By Marcus Leach
Unite has urged Vince Cable, business secretary, and Philip Hammond, transport secretary, to take responsibility and act now to save the UK's last train manufacturer and 4,000 skilled manufacturing jobs.
A letter to the prime minister confirms that the government must re-open the Bombardier decision.
The letter from the two ministers is an admission that the government has put Bombardier at grave risk but they attempt to deflect blame away from their own departments for the decision not to award Bombardier a contract to build train carriages. It was Philip Hammond's Department for Transport which awarded preferred bidder status to Siemens instead of Bombardier.
Instead they urge the prime minister to examine whether Britain is making the best use of EU procurement rules. A review of EU procurement rules - with a view to ensuring UK manufacturing is properly supported - would be welcome, but the government needs to act urgently to save Bombardier in Derby, the UK's last train manufacturer. A long term solution to manufacturing strategy is long overdue but in the short term the government must act now.
Chancellor George Osborne concluded his budget announcement earlier this year (23 March) with the manufacturing mantra: "We want the words 'Made in Britain,' 'Created in Britain,' Designed in Britain,' 'Invented in Britain' to drive our nation forward. A Britain carried aloft by the march of the makers. That is how we will create jobs and support families."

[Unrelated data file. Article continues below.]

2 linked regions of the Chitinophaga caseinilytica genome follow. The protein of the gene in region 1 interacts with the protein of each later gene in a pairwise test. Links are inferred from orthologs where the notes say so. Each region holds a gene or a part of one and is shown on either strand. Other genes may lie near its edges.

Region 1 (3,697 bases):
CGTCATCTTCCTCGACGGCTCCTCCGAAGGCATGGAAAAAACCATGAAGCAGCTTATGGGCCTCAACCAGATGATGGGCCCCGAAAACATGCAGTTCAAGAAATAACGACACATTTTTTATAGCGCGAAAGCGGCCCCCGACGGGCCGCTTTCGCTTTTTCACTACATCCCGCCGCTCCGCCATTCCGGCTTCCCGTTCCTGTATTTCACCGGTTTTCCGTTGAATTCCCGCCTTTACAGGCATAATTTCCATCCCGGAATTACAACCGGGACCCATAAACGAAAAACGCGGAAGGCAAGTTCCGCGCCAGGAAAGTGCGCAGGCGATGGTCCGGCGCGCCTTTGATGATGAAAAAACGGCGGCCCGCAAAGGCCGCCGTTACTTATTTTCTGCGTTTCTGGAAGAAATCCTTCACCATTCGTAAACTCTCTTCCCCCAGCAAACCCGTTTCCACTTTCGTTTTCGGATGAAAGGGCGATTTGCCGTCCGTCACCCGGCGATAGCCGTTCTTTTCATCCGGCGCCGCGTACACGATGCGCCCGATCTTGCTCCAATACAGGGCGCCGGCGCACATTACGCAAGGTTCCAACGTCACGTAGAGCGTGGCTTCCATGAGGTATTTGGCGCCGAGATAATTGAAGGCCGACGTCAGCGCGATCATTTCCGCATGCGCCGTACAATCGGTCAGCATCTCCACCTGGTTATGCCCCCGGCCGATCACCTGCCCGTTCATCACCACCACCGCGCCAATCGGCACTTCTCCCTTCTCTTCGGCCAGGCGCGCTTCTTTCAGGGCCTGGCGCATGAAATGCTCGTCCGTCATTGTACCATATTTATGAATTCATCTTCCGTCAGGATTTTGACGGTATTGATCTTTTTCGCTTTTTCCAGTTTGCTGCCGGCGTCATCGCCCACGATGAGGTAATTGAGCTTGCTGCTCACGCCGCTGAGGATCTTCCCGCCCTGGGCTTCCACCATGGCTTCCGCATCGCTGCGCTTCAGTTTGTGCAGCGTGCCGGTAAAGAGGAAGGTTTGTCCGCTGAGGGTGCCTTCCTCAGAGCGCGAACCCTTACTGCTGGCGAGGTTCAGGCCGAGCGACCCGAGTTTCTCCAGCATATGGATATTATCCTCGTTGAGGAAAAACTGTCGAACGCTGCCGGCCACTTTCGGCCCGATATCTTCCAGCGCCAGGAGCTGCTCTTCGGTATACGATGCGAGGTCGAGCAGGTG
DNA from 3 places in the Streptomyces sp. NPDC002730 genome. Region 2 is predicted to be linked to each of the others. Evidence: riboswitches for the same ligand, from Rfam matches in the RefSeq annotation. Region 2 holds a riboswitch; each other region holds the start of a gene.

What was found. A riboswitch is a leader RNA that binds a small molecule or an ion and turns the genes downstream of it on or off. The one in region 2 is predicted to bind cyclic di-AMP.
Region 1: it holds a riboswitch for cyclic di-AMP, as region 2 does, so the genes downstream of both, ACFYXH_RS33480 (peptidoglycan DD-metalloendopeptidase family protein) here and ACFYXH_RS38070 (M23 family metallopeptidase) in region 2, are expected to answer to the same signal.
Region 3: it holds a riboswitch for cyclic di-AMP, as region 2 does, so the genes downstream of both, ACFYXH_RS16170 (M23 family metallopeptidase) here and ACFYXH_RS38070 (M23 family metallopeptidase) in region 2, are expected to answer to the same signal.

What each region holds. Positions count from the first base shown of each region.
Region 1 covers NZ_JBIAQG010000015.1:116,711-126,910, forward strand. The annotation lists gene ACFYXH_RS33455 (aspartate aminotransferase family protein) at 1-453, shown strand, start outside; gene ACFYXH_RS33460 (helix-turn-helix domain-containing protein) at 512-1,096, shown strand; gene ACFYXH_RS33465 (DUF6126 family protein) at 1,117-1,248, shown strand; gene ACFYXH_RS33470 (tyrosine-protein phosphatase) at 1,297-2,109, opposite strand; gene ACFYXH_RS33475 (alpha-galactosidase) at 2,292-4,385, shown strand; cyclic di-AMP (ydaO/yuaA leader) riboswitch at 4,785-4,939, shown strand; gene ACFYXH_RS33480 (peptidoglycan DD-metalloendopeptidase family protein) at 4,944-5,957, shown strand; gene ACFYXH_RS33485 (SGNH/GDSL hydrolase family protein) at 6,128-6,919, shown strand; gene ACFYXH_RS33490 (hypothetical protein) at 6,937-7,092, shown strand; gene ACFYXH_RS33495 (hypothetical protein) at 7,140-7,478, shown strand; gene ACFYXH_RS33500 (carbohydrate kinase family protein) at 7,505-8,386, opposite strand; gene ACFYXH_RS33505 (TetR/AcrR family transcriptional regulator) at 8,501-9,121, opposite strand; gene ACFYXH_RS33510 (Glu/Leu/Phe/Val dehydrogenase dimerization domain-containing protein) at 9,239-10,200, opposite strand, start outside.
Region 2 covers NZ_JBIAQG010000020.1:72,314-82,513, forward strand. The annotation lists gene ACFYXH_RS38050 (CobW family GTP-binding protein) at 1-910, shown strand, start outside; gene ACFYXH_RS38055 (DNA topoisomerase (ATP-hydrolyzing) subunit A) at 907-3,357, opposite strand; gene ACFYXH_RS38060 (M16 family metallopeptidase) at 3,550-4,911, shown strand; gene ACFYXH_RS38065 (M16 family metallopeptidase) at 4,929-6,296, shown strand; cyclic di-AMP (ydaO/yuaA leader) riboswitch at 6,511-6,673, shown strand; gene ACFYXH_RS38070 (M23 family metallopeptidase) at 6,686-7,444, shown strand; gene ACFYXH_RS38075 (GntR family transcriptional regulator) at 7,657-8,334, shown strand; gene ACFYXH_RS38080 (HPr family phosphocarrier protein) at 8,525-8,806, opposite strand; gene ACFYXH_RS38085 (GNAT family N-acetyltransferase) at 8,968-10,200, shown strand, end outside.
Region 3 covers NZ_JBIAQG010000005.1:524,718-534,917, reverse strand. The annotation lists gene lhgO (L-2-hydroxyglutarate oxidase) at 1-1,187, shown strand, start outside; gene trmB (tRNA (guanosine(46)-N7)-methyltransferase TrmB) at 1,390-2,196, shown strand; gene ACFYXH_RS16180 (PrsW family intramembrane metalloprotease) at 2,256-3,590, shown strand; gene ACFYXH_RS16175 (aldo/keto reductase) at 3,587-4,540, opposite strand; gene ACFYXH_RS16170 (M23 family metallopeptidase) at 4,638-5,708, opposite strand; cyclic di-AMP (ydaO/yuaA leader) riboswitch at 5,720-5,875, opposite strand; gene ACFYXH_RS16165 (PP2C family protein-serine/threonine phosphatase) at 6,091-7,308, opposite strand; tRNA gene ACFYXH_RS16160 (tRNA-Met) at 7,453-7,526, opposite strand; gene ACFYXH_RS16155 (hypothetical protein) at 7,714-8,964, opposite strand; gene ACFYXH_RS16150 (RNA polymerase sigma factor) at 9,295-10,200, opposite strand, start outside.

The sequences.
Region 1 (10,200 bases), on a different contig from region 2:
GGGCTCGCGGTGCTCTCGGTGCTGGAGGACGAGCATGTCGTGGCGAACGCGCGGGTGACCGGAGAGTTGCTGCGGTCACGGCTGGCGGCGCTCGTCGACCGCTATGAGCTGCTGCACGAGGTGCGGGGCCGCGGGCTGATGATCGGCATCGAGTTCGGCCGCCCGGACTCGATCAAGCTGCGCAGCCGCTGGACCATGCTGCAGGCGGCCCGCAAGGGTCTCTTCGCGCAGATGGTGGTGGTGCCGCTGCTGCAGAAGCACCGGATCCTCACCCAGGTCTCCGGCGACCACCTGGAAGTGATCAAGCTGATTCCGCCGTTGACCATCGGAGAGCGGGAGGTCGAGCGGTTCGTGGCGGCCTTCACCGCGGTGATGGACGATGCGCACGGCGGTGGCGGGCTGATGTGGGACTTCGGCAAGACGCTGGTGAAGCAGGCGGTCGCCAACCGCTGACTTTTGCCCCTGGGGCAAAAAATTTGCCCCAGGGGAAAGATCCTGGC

But a fortnight ago the same government awarded a contract to build 1,200 new carriages for the Thameslink route to a consortium led by Siemens, where the vast majority of the manufacturing work will be done in Germany.
Unite regional coordinating officer, Mark Young said: "There is something seriously wrong with the government's manufacturing strategy. This is the sequel to Sheffield Forgemasters - thousands of jobs are at risk because of the government's decision . Soon the UK - the country that gave the world the railway - may not have the capability to manufacture trains for its own railways.
"At least the government believes that there are other mechanisms to support Bombardier, but we cannot afford one moment's delay. The government must act now if we are to save our last train maker.
"It is simply unsustainable for the government to claim to support UK manufacturing with one hand and then with the other hand take decisions which potentially wipe out an entire manufacturing sector.
"The country that invented the railways is at risk of losing its ability to manufacture trains unless the government urgently rethinks its decision to award preferred bidder status to Siemens instead of Bombardier. The government can reverse this decision and get UK train manufacturing back on track.
"Only a few days ago Vince Cable was expressing how important it was to encourage young people into manufacturing, but the coalition's decision on Bombardier will mean hundreds of apprenticeships will be lost."
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